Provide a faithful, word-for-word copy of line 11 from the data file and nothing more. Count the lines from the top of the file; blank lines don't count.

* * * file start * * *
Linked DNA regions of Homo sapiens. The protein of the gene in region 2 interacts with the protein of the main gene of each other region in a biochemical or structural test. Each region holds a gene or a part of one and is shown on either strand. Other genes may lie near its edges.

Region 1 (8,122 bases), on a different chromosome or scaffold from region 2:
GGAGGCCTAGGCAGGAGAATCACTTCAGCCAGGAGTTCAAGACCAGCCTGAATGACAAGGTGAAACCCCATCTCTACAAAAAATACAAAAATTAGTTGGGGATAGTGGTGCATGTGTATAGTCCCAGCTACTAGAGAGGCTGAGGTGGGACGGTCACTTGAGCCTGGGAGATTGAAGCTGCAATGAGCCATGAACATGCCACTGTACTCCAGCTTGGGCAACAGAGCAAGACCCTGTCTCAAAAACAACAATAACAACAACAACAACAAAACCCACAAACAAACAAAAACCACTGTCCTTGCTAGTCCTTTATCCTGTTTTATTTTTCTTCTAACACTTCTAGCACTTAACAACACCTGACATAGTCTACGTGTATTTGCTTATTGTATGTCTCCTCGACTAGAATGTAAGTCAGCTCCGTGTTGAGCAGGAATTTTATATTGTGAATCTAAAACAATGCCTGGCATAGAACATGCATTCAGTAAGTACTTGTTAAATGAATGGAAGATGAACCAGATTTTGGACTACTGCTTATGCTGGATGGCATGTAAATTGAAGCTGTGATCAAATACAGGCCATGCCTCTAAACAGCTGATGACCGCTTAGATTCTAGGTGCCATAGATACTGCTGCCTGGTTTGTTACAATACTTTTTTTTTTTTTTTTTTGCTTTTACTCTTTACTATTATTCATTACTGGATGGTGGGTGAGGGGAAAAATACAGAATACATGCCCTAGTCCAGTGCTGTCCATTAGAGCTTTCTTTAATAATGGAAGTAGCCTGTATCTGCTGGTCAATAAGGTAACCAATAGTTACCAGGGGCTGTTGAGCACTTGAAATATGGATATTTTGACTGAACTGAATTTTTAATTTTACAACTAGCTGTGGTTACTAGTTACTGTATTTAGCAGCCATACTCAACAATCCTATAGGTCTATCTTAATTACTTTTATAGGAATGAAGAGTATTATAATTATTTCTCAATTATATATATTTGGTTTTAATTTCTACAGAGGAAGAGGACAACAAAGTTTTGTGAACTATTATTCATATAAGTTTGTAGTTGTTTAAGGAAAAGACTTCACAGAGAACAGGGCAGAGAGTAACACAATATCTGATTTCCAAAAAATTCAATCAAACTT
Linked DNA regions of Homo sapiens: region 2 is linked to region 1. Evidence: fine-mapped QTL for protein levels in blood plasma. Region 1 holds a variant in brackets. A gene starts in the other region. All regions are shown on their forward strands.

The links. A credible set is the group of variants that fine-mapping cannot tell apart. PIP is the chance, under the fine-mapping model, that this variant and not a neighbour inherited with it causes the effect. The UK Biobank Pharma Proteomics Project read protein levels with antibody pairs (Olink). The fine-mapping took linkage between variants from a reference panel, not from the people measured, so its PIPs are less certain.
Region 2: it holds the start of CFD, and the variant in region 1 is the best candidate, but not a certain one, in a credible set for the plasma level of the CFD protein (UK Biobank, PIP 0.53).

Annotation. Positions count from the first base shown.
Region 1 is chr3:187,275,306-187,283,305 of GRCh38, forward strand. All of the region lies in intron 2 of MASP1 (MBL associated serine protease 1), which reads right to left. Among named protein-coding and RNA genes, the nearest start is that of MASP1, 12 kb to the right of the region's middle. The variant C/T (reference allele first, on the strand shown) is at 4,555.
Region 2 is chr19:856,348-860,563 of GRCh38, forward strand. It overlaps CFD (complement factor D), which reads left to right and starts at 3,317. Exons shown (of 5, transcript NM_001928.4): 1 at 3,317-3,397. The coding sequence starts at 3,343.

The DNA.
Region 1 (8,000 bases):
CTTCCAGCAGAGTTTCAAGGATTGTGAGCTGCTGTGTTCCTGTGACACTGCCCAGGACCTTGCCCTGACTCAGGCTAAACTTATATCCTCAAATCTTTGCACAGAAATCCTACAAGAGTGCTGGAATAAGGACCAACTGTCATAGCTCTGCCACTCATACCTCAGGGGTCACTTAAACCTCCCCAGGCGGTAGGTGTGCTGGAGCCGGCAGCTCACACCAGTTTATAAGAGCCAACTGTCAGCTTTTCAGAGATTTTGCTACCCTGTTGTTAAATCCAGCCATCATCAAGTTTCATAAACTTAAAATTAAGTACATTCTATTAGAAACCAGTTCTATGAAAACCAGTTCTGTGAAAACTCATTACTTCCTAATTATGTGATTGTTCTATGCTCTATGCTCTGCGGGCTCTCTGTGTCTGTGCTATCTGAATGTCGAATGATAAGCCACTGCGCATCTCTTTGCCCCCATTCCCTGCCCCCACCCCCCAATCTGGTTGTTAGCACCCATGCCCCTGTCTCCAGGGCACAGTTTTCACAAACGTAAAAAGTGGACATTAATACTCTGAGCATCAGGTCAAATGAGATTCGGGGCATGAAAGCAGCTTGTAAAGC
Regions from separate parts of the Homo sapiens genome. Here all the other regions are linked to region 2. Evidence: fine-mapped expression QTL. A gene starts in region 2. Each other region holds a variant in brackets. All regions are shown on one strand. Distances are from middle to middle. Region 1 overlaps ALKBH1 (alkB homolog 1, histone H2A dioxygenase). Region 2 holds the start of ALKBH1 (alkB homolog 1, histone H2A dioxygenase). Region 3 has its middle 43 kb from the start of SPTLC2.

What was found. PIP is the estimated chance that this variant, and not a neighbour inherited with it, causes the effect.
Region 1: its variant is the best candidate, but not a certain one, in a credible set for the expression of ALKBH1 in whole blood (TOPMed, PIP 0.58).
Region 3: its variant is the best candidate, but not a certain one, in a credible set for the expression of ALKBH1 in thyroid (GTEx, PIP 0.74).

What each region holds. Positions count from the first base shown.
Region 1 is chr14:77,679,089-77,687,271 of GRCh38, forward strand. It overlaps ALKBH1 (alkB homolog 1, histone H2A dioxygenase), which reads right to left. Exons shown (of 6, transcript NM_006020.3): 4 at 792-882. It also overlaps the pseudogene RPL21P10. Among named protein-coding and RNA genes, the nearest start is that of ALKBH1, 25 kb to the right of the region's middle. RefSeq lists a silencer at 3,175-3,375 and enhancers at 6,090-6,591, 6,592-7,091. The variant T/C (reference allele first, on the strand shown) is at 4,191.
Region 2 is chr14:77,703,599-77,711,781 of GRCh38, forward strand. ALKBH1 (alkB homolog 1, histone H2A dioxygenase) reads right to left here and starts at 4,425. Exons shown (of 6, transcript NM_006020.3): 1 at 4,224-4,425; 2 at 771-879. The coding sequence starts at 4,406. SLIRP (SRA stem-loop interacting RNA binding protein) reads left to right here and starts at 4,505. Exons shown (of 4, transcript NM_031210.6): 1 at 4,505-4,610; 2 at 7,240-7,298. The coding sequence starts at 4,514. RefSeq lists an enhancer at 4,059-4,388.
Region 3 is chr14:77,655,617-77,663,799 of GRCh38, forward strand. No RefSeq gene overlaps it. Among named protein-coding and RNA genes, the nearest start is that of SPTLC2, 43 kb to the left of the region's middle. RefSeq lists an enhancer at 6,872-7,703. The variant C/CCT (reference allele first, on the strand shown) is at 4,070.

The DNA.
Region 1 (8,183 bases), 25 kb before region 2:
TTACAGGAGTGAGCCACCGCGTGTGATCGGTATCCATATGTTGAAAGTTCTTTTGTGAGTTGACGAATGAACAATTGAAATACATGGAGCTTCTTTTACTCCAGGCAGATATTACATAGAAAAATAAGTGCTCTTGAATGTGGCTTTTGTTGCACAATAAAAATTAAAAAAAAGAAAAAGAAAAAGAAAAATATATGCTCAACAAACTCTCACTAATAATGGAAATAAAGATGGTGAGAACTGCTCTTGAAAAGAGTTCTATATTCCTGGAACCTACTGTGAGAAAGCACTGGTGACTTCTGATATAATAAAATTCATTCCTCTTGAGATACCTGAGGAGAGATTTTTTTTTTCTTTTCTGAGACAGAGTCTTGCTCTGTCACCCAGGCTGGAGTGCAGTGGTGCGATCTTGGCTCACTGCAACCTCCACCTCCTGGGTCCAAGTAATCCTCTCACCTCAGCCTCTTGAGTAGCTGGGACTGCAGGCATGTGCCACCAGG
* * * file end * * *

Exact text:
Region 1 (8,000 bases):